September 25, 2006

Sales Tax Base Expansion and Taxing of Business Inputs

As our economy changes from goods to a service based economy tax structures will eventually adapt to this change. Here’s an ITEP policy brief about sales tax base expansion and applying the sales tax to services. This concept was also highlighted in this editorial in the Roanoke Times.

Most economists generally agree that a policy to expand the sales tax base should try to limit the amount of business inputs that could potentially be taxed. Inputs are items or products that businesses use in production of their goods or services.

Here are some reasons why many economists offer a word of caution about taxing business inputs:

1) Putting a sales tax on business inputs can mean that by the time a product gets to the buyer, several layers of tax have been added to the price - this multi-layering of tax liability doesn't really happen with other taxes (property or income). Having multiple layers of tax will certainly cause shifts in consumer behavior. For example, if specific services/products that company X uses to create a product are taxed, but company B can create that same product without having to buy products that are taxable the price could vary greatly between the costs of those two products.

2) If certain states tax business inputs and others don't this could potentially (and probably would) distort the choices that businesses make when deciding where to locate.

3) Taxing business inputs could cause changes in how companies operate internally and thus impact their ability to compete (again, these changes are less likely to happen with other types of taxes). For example, if a state decided to tax accounting services - a larger, perhaps older company could figure out a way to include accounting services "in house" and avoid paying a sales tax, whereas a smaller company won't have this flexibility and will need to pay a sales tax on those services. So taxing business inputs could really put some companies at a larger disadvantage compared to others.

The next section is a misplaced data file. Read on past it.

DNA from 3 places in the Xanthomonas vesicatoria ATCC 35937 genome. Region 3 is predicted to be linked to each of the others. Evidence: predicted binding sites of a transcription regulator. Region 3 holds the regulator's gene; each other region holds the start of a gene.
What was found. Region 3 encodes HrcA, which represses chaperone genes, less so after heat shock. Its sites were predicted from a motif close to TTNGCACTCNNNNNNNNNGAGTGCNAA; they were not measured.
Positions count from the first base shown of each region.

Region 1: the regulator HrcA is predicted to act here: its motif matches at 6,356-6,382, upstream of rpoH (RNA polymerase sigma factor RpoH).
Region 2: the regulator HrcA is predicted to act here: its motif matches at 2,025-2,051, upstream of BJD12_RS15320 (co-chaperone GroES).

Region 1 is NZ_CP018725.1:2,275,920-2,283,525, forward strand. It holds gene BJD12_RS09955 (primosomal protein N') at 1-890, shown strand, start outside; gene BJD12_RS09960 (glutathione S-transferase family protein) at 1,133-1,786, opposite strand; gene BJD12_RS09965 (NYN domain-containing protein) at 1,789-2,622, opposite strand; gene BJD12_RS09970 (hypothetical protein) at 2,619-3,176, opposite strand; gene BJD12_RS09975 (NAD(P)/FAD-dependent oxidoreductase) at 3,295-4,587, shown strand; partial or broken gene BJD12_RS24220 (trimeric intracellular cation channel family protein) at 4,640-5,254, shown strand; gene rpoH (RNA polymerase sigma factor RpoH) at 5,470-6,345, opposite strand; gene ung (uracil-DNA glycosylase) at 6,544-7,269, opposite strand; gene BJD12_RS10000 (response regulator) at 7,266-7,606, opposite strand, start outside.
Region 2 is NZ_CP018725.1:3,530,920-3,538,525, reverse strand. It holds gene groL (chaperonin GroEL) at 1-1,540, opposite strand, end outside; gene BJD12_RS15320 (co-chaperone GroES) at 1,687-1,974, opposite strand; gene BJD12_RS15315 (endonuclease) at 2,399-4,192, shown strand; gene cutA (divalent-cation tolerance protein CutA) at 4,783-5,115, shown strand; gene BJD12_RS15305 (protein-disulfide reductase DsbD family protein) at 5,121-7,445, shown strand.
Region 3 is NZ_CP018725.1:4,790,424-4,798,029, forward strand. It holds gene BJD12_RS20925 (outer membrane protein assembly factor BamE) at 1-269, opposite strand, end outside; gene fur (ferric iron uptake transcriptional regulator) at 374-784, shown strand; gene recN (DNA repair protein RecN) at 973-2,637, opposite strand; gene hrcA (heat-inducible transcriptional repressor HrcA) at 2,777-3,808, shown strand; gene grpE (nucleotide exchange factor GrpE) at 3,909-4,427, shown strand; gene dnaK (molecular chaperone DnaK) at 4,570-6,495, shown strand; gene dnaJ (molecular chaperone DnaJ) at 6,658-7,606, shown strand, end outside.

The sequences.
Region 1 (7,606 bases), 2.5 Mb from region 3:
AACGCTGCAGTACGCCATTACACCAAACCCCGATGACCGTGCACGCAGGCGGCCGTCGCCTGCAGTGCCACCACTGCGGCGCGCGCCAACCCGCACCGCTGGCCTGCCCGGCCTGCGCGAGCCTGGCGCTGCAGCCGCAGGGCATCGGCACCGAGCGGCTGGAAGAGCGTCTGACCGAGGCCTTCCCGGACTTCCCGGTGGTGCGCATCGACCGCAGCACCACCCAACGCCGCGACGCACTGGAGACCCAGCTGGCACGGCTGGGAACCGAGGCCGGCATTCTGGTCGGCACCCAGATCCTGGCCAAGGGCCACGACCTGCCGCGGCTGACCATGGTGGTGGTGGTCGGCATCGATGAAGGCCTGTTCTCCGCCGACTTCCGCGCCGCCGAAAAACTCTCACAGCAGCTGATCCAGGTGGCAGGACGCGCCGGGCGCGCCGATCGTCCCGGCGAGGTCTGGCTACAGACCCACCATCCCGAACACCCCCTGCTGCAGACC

Expanding the sales tax base to include services is certainly an important step for policy makers who are interested in modernizing a state's tax structure. However, it's important to also carefully consider the impact this expansion could have on business and consumers.


At 1:34 PM, Anonymous Ben Russo said...


I recently heard this argument, and would appreciate comments. Replacing a typical state's General Sales Tax with a Gross Receipts Tax (revenue constant) potentially could reduce the statutory tax rate sufficiently that the effective tax rate on most commodities would be lower than the original statutory tax rate, even after cascading.

This seems like an empirical issue. Do you know of any published studies that report empirical measures of sales tax cascading?

Thanks very much.


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